Explaining SIGHASH

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Sighash, short for Signature Hash, is a concept within the Bitcoin protocol that determines which parts of a transaction are signed. It plays a crucial role in ensuring the security and integrity of the Bitcoin network.

By using different Sighash types, users have control over which parts of a transaction are mutable and which are immutable when they sign it. This flexibility allows for various use cases, such as creating conditional transactions or enabling partial signatures for multi-signature transactions.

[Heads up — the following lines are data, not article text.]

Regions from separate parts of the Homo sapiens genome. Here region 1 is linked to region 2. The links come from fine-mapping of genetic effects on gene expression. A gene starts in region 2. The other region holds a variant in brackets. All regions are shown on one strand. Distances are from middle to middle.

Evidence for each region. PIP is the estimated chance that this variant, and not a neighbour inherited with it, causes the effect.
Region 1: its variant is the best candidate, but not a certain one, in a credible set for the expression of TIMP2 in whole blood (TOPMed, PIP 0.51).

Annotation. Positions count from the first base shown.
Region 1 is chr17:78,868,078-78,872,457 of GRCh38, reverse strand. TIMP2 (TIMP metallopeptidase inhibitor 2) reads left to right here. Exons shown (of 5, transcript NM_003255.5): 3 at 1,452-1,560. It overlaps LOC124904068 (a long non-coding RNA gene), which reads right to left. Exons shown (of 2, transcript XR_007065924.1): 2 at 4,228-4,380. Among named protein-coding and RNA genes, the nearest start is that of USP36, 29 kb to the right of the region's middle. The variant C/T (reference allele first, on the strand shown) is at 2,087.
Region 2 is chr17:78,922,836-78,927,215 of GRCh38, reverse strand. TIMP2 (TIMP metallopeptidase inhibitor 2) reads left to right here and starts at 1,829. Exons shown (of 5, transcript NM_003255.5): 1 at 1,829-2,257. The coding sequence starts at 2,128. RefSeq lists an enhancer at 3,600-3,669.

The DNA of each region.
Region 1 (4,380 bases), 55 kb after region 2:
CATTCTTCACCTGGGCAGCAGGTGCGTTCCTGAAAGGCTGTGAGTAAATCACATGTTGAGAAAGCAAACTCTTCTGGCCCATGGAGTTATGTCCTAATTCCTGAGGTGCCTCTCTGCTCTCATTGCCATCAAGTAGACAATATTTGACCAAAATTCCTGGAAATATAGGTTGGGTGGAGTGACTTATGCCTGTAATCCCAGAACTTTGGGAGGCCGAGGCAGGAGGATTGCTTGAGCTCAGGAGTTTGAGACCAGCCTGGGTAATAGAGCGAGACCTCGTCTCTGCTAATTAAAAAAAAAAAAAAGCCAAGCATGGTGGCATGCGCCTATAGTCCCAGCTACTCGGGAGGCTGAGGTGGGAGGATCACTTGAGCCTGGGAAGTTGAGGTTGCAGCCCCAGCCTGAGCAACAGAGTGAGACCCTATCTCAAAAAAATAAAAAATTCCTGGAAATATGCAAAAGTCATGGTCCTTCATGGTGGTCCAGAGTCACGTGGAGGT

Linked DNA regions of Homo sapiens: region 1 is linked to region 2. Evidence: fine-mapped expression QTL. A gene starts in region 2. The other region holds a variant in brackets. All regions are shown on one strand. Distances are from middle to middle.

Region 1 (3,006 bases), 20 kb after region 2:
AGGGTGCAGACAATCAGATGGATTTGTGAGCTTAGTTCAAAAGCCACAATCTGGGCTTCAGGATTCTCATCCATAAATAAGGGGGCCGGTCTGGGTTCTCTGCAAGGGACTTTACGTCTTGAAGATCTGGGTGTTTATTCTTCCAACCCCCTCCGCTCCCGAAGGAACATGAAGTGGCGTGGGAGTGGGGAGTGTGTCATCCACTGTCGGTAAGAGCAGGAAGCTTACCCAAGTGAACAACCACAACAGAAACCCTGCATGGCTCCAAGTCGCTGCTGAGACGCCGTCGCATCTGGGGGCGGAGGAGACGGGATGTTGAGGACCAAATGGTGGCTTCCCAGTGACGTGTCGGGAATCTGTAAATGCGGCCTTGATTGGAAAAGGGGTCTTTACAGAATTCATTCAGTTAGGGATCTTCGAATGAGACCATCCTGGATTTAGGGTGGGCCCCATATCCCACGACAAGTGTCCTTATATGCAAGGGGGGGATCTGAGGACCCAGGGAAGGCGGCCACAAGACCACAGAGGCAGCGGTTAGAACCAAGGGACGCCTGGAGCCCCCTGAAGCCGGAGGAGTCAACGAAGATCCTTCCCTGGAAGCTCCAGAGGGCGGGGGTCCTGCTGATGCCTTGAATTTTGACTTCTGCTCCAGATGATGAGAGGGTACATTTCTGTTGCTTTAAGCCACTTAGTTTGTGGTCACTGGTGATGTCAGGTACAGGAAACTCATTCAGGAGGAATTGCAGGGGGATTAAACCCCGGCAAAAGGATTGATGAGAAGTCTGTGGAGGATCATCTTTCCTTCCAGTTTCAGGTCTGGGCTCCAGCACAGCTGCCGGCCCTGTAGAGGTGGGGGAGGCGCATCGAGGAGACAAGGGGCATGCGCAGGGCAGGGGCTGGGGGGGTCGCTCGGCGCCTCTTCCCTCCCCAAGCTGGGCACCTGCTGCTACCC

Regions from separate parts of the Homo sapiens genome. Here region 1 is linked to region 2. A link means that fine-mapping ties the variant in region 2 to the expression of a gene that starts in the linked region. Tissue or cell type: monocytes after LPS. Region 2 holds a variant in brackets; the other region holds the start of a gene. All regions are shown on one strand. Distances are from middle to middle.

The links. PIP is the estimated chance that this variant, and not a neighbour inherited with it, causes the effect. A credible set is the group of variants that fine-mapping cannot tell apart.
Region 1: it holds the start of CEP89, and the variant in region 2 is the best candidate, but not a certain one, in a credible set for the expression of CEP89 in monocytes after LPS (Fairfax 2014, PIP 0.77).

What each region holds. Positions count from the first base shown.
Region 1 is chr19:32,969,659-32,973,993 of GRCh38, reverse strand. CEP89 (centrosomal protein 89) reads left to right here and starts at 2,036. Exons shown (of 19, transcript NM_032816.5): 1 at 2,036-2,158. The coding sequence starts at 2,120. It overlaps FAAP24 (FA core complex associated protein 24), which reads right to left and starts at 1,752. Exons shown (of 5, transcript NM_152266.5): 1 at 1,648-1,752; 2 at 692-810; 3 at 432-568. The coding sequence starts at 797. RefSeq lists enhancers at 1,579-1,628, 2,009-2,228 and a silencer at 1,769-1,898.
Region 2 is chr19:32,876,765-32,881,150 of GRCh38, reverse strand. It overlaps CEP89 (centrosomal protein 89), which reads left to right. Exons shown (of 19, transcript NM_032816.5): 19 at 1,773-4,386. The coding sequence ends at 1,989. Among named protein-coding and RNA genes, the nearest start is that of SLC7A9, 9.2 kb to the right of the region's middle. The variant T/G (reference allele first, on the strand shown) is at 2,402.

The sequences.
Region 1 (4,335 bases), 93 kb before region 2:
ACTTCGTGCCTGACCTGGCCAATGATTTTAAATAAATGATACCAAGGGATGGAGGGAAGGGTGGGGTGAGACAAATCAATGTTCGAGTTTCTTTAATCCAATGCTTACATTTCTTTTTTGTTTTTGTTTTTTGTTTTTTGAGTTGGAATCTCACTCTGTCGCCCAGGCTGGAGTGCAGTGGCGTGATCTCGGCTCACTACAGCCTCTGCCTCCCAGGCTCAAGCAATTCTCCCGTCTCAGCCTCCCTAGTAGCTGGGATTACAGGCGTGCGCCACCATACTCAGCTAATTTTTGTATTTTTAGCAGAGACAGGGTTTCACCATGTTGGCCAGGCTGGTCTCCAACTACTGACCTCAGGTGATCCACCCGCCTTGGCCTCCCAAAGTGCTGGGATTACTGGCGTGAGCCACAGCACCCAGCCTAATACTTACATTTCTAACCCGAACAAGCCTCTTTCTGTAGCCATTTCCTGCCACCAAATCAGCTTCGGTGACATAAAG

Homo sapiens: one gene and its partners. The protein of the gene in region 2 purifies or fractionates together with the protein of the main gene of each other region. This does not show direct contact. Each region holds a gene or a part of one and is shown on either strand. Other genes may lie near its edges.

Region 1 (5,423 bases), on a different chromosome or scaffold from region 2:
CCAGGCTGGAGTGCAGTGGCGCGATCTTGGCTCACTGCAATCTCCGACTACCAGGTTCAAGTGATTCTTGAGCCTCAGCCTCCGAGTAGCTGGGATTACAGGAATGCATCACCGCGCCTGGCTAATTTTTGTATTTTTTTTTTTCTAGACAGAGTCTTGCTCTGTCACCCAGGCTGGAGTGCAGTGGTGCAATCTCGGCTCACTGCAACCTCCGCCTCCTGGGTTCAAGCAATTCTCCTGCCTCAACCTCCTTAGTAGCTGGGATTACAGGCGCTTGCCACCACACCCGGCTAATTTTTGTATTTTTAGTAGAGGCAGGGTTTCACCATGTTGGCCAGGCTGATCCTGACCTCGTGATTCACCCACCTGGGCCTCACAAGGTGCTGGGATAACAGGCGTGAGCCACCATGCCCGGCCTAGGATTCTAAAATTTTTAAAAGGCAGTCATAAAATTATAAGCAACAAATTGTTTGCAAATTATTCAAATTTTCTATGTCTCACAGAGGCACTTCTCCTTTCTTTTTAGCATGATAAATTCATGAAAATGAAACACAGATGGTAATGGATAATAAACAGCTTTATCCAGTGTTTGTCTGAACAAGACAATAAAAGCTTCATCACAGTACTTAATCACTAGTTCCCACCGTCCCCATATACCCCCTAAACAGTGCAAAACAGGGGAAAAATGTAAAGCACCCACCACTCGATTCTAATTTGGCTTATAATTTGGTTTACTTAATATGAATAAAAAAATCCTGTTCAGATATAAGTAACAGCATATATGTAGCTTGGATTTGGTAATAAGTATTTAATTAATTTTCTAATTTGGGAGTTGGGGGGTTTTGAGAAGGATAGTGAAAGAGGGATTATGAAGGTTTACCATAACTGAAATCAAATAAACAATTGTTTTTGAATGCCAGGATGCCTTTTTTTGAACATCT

Sighash types, such as SIGHASH_ALL, SIGHASH_NONE, SIGHASH_SINGLE, and others, define different signing schemes. These schemes specify which parts of a transaction are committed to, preventing tampering while still allowing different transaction formats.

Each signature has two flags appended at the end:

SIGHASH, which outputs were committed to this signature:

  • ALL (0x01) = all outputs
  • NONE (0x02) = none output
  • SINGLE (0x03) = only the output with same index as this input.

ANYONECANPAY, which inputs were committed to this signature:

  • False (0x00) = all inputs
  • True (0x80) = only this input

Using both flags in conjunction we get 6 possibilities:


BIP-341 (Taproot) introduces a new flag, SIGHASH_DEFAULT (0x00), that works like SIGHASH_ALL but spares one byte on the signature (64 instead of 65 bytes).

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